The elderly Mrs. Harvey is the first patient Paul loses. Unlike Matthew, Mrs. Harvey only suffers from a bowel obstruction, and it is believed an operation will have her home in no time. However, Mrs. Harvey begins to lose blood pressure after the operation. Paul desperately pumps drugs and fluids into her body in the ICU. She reaches a stable condition for a while but dies hours later. The following day, Paul realizes that Mrs. Harvey is the first patient to have really become “his,” despite the “layers of paperwork.” After his experience with her, Paul resolves “to treat all [his] paperwork as patients, and not vice versa.”

Residents in their second year of training, Paul says, are first to respond in an emergency. Some residents are unable to handle the stress, such as a surgeon who blames his mistakes on everyone but himself. Paul fears he is losing compassion as he and the other professionals make jokes about the operations, or when he is able to enjoy an ice-cream sandwich after an accident victim dies in surgery. When his friend Laurie dies from car accident injuries days later, Paul suddenly realizes that he is beginning to lose empathy for both the patients and their grieving families, and resolves to do better.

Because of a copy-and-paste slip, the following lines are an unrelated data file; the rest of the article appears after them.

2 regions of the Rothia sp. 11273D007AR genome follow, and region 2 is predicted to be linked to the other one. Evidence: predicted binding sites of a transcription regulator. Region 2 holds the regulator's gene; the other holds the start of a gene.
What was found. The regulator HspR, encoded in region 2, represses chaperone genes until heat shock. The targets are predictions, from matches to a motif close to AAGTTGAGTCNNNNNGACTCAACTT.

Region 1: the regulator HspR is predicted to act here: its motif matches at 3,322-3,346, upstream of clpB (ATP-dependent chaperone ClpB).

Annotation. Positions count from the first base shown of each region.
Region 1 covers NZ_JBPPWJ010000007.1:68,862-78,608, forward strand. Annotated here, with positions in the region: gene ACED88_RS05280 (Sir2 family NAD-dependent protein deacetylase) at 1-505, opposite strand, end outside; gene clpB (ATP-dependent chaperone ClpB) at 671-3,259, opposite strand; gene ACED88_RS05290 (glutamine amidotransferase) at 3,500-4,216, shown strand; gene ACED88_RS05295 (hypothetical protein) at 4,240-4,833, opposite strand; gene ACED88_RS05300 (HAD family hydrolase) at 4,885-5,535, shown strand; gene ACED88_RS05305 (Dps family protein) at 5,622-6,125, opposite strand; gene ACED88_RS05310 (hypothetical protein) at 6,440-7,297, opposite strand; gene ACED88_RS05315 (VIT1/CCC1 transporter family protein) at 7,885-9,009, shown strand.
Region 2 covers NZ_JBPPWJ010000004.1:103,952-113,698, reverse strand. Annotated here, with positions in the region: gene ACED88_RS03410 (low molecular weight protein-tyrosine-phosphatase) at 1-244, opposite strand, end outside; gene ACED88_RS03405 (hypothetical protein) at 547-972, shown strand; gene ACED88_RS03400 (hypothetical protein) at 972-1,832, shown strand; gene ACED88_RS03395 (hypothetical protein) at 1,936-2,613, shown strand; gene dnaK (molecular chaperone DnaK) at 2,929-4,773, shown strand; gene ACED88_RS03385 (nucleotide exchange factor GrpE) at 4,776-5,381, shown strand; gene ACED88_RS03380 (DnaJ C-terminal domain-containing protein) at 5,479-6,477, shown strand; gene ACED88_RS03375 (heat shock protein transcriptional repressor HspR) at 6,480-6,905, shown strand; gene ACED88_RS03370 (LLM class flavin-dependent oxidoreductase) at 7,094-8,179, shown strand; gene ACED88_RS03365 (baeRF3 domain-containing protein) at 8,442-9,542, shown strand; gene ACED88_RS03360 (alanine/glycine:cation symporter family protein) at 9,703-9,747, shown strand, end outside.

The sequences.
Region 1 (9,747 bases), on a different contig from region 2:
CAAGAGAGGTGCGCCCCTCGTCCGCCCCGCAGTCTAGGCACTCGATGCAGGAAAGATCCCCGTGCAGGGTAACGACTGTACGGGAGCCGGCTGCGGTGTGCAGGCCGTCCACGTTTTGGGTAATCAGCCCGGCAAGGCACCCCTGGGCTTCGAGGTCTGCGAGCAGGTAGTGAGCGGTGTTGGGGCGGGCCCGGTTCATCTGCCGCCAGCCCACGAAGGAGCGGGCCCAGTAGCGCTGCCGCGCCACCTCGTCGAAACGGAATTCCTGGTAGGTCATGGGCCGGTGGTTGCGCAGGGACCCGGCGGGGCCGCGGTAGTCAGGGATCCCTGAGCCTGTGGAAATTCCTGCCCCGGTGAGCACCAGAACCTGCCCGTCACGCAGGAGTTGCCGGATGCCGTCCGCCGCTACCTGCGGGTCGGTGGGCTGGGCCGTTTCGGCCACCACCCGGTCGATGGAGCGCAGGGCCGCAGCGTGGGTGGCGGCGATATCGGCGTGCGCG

Paul recalls his father’s easy manner in putting patients at ease, and he emulates his father when a thirty-five-year-old woman with a brain tumor comes to him for surgery. She is terrified of the operation, and Paul gathers her with her family to discuss her options. Reassured, she goes through with the surgery, and all goes well. Unfortunately, Paul also deals with hopeless causes, such as a woman with severe brain cancer.

In his fourth year, Paul works with a scientist everyone calls “V.” V helps develop neural prosthetics. Paul respects V’s dedication to excellence and enjoys their frequent discussions. However, V is diagnosed with pancreatic cancer and comes to Paul to ask,

Paul, do you think my life has meaning? Did I make the right choices?

Luckily, V’s grueling treatments garner success, though his “hair had thinned and whitened, and the spark in his eyes had dulled.” Yet V claims that now that he is back at work, it all seems worth it, despite the pain.

After Paul returns to the hospital full-time as chief resident, he takes on even more responsibility, and toward the end of this period—what he calls “the pinnacle of residency”—Paul receives multiple job offers as a result of his skill. However, Paul also loses his friend Jeff, a surgical fellow, to suicide. Evidently, Jeff had lost a patient in surgery, then killed himself. Paul says that if he had been there, he would have told Jeff what he’s learned about life from his work:

Even if you are perfect, the world isn’t. The secret is to know that the deck is stacked, that you will lose, that your hands or judgment will slip, and yet still struggle to win for your patients.